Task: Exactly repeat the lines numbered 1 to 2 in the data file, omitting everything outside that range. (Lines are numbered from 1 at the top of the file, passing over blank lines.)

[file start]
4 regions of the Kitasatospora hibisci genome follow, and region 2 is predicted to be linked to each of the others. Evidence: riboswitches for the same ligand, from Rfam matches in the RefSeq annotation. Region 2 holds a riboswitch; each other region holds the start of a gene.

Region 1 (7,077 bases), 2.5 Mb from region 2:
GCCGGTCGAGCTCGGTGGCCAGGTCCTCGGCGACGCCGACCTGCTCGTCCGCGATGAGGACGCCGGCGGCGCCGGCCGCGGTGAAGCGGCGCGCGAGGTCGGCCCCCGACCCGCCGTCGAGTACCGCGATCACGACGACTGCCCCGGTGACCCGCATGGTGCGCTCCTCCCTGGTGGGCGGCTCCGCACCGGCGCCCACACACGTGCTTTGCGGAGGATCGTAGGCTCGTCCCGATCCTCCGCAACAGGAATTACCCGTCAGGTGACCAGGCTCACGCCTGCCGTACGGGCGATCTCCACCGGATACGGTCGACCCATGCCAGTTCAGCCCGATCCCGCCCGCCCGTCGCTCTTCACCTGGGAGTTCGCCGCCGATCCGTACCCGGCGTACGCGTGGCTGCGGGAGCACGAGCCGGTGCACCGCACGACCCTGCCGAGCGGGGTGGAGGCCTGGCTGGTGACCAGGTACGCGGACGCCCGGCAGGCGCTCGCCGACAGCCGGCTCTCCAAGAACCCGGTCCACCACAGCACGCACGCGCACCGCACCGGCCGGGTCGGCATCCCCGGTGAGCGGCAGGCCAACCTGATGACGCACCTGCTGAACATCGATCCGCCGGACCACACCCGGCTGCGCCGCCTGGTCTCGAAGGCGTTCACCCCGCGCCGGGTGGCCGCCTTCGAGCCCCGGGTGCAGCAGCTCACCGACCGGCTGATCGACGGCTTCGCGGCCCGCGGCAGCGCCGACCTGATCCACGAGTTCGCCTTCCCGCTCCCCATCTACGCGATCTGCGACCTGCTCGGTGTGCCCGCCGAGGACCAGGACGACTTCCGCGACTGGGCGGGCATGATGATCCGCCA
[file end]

4 regions of the Kitasatospora hibisci genome follow, and region 2 is predicted to be linked to each of the others. Evidence: riboswitches for the same ligand, from Rfam matches in the RefSeq annotation. Region 2 holds a riboswitch; each other region holds the start of a gene.

Region 1 (7,077 bases), 2.5 Mb from region 2: